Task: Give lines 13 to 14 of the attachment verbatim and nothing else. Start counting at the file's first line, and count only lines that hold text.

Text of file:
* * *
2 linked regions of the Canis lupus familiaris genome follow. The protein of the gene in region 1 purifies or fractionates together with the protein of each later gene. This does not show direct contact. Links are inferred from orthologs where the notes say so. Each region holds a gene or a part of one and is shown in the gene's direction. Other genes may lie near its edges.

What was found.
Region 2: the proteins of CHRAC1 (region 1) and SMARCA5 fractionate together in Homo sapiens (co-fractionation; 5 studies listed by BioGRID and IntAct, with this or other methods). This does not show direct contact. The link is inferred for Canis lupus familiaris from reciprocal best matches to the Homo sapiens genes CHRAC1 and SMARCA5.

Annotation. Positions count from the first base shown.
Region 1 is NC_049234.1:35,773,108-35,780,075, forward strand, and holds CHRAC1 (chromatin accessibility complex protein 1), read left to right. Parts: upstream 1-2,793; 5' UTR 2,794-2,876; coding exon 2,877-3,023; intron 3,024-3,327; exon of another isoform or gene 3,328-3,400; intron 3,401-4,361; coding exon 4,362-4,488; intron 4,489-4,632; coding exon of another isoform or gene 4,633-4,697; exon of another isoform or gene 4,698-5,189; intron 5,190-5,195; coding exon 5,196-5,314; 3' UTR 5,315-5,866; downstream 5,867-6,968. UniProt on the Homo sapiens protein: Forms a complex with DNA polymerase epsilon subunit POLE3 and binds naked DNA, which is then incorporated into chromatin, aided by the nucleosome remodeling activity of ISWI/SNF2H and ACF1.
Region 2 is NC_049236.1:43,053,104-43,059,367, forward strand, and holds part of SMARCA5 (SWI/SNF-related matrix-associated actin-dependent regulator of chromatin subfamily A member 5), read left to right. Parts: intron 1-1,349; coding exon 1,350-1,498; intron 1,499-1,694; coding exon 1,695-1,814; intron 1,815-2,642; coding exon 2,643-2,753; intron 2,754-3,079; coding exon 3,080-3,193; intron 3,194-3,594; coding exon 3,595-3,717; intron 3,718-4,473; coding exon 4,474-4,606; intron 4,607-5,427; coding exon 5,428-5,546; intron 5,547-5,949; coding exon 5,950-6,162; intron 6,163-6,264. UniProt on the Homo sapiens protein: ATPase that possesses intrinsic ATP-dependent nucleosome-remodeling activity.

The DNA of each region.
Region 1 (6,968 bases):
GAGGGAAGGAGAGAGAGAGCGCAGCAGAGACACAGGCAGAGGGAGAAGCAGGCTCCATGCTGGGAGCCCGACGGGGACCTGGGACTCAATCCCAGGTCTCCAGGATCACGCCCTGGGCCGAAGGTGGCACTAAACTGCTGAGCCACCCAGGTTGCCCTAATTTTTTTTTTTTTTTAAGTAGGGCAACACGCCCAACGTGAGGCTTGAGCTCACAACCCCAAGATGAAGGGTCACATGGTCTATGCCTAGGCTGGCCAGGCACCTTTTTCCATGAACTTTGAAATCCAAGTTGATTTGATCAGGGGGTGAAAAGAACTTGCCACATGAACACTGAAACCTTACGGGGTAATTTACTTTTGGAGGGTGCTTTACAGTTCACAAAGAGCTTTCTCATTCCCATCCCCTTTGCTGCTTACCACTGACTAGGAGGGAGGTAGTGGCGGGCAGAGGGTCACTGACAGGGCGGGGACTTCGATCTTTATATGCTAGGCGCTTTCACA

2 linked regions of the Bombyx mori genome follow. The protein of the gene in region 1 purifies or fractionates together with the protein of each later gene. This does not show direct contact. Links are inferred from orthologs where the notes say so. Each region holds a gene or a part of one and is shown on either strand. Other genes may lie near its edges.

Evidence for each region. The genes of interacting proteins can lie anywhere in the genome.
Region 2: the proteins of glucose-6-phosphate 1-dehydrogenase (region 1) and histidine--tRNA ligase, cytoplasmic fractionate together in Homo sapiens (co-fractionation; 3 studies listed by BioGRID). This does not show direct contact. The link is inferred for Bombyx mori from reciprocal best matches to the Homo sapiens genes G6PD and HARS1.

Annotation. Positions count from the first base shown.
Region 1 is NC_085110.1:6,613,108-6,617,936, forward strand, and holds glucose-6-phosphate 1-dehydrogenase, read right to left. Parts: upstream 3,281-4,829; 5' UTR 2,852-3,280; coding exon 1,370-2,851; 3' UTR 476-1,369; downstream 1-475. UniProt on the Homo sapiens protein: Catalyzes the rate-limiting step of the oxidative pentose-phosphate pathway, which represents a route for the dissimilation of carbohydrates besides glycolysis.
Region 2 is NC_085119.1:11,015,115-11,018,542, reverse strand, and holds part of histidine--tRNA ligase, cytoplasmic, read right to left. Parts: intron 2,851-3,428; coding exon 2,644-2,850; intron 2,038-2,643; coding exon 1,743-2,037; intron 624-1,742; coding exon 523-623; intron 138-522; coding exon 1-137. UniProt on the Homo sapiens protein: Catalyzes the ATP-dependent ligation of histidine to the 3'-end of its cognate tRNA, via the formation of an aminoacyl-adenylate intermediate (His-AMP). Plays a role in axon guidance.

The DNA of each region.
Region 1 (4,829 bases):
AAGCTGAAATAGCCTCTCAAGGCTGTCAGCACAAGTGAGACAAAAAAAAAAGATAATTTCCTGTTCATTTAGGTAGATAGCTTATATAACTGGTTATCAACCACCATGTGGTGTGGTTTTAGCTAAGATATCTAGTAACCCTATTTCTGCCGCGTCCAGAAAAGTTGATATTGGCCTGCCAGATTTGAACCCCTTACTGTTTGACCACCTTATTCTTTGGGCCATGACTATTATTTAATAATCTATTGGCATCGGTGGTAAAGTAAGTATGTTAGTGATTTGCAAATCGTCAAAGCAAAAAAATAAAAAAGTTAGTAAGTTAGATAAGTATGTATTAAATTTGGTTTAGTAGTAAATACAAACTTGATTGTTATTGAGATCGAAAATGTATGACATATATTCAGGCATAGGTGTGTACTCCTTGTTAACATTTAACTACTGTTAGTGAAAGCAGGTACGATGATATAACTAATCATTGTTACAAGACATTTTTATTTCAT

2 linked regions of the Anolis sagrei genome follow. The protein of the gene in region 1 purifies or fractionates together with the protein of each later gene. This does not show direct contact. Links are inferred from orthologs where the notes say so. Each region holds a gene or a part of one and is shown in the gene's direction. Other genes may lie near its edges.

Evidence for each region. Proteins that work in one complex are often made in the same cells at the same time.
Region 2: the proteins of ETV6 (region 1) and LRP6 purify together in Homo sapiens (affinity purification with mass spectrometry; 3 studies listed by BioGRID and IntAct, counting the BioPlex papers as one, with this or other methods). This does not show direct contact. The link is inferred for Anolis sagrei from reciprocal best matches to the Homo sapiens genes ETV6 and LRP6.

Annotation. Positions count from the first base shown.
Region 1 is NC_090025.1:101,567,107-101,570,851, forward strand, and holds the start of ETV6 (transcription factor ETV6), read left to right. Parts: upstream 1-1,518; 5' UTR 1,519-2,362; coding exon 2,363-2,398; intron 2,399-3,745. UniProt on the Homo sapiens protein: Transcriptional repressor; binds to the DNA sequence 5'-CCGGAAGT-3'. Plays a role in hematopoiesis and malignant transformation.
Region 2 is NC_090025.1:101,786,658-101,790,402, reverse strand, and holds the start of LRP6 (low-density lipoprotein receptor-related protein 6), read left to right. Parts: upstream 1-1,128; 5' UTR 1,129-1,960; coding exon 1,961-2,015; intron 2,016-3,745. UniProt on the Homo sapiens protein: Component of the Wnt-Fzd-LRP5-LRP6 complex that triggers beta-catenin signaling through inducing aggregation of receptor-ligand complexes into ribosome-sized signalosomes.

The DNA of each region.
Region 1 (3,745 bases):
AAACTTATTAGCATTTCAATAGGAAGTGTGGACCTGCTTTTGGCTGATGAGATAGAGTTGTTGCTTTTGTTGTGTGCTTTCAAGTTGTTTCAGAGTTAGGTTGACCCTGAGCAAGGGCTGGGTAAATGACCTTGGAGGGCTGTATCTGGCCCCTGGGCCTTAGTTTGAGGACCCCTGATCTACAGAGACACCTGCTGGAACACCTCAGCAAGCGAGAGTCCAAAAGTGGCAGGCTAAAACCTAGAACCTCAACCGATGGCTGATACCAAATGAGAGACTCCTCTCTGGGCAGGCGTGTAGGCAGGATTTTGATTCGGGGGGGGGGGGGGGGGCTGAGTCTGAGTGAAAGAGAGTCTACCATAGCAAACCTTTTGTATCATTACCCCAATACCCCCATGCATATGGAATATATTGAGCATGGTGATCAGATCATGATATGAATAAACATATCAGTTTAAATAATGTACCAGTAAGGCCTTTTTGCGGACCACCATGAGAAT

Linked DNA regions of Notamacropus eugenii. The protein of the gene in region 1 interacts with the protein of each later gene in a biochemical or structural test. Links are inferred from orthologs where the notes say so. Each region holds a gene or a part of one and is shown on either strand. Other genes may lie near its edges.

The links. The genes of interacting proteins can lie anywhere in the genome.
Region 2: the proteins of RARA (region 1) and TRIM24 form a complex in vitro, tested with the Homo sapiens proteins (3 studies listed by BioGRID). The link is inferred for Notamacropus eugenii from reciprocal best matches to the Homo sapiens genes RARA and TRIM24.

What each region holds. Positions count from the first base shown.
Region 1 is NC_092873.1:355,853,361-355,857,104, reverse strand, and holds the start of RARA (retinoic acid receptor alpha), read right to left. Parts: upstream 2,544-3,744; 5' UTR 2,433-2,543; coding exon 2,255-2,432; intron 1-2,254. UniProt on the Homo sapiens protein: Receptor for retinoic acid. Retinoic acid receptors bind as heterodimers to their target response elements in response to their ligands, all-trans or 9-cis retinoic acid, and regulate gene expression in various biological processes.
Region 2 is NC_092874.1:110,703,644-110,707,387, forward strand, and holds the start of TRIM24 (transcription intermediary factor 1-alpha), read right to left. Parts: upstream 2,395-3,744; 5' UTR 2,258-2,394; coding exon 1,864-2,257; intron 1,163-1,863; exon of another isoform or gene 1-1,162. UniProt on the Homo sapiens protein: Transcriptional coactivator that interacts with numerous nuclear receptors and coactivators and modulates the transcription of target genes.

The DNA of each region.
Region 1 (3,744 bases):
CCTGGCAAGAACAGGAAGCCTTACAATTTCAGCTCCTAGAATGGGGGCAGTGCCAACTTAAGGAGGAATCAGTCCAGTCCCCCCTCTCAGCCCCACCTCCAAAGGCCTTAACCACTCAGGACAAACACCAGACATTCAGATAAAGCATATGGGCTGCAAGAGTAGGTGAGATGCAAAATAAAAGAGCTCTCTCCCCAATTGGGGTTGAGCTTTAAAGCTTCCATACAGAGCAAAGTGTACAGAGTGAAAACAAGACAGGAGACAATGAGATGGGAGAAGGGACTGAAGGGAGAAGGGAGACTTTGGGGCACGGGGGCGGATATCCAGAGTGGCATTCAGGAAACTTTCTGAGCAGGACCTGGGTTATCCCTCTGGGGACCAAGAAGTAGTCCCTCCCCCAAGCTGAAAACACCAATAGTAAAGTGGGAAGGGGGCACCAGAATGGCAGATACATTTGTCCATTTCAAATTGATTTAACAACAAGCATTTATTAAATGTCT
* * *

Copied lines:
Annotation. Positions count from the first base shown.
Region 1 is NC_085110.1:6,613,108-6,617,936, forward strand, and holds glucose-6-phosphate 1-dehydrogenase, read right to left. Parts: upstream 3,281-4,829; 5' UTR 2,852-3,280; coding exon 1,370-2,851; 3' UTR 476-1,369; downstream 1-475. UniProt on the Homo sapiens protein: Catalyzes the rate-limiting step of the oxidative pentose-phosphate pathway, which represents a route for the dissimilation of carbohydrates besides glycolysis.